Quebec City, Quebec, Canada
New England Trip
• 6 minute read
Tags: Canada, Chateau de Frontenac, Citadelle, Cruise, Quebec, Quebec City, Travel
Today we went on a walking tour of Quebec City.
Quebec City is divided into two parts, the upper town and the lower town. The dividing line is a tall cliff, so the upper town is literally above the lower town. The lower town is the part of the town closest to the water and therefore closest to the place where we docked.
After meeting our guide, we walked past a building that used to be the customs building. The building used to be right next to the river, but today it is about a hundred metres (328 ft). Like many other major cities built on rivers, Quebec has filled in much of the land near the St. Lawrence River over the years.
Our guide led us through the streets of Lower Town Quebec. There were many fancy shops, restaurants, and hotels in the lower town. One very nice hotel was built over the area of a former dock and during the construction, some of the stone of the old dock was found. We went into the hotel lobby and saw the remains of the wall. In the lobby there were a few models that show what the dock looked like at a few different points in history. Out on the street in front of the hotel, they had put darker coloured bricks in a few places to show the shoreline at those same points in history.
The streets were very pretty and I can understand why all of Quebec City’s Old Quarter is a UNESCO World Heritage Site.
After walking around the Lower Town, we rode the funicular to the upper town (you will recall that the Upper Town is literally on a cliff above the Lower Town). A funicular is a cross between a tram and an elevator. Essentially a small car is pulled up and down by cables but the car is on very steeply inclined railroad tracks.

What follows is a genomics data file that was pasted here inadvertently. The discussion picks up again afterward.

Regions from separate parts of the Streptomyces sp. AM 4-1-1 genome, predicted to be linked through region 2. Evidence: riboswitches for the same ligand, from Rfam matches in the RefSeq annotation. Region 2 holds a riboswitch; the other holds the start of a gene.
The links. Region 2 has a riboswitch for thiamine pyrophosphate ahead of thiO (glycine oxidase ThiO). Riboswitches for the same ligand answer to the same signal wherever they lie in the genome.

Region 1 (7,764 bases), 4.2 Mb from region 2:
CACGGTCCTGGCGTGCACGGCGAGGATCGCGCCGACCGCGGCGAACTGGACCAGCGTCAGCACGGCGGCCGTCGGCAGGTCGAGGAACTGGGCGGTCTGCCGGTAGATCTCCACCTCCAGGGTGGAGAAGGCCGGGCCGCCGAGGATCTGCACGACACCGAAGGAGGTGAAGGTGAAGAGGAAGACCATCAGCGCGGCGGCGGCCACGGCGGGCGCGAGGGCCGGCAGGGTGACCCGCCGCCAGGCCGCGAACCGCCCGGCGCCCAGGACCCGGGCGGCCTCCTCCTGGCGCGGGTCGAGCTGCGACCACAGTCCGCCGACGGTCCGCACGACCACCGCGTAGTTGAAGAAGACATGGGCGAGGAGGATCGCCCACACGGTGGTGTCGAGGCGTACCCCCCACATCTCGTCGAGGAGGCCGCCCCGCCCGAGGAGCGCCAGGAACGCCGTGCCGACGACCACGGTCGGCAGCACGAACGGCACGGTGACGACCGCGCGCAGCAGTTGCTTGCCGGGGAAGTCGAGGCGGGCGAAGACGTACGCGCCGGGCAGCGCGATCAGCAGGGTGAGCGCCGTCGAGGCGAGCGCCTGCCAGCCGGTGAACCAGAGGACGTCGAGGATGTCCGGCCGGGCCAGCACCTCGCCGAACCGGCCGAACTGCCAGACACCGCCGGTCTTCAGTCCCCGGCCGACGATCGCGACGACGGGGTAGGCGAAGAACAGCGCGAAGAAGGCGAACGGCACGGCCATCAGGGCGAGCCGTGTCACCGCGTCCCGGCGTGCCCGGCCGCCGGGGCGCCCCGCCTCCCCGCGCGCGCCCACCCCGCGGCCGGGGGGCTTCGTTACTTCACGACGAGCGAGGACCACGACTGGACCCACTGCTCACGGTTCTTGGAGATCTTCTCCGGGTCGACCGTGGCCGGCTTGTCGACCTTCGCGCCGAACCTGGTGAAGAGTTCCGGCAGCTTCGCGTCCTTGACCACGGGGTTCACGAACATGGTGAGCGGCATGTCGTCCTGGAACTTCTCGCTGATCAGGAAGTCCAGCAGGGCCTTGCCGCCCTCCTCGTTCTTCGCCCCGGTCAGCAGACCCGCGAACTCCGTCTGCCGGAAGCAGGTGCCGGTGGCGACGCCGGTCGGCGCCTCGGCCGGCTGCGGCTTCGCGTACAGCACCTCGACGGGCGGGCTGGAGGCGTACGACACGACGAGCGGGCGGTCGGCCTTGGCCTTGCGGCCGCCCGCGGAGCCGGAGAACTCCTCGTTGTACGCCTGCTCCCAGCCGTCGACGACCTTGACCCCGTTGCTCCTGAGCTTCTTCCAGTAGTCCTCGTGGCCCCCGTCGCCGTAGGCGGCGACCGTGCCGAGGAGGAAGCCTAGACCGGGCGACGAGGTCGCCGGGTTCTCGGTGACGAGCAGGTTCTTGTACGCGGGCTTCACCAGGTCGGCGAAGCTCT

Once at the top of the cliff, we walked around the Upper Town. The most prominent structure in the Upper Town is the Chateau de Frontenac, a large hotel and supposedly the most photographed hotel in the world. The name comes from a famous Quebecer in the 1600s. It was built in sections and started out as a U shaped building. After another building was constructed somewhere else in Quebec that was taller than the Frontenac, they built the iconic tower to once again be the tallest building in the city. Still later, they built a fourth wing to make a complete square shape around the tower.
We went inside the hotel to see the interior of the lobby. It is very grand.
As with the Lower Town, the Upper Town has many nice shops and restaurants. We walked around and our guide talked about at a bunch of the buildings. At one spot, there is a cathedral with a Holy Door. According to Catholic teaching, if you walk through this door, your sins will be forgiven. There are only seven holy doors in the entire world. At another spot we passed a street where a bunch of artists set up stands to display their work.
After walking around the Upper Town we left the Old Town via one of the many gates in the wall around Old Town Quebec. We walked a little bit to a cafe where we ate a small pastry before saying goodbye to our guide. She gave us a few suggestions on where to go after our pastry and we decided that we wanted to walk the city wall and visit the citadel.
Walking the Wall
We walked a good distance along the wall and got some great pictures of it and the views from it. Here are some of the best photographs.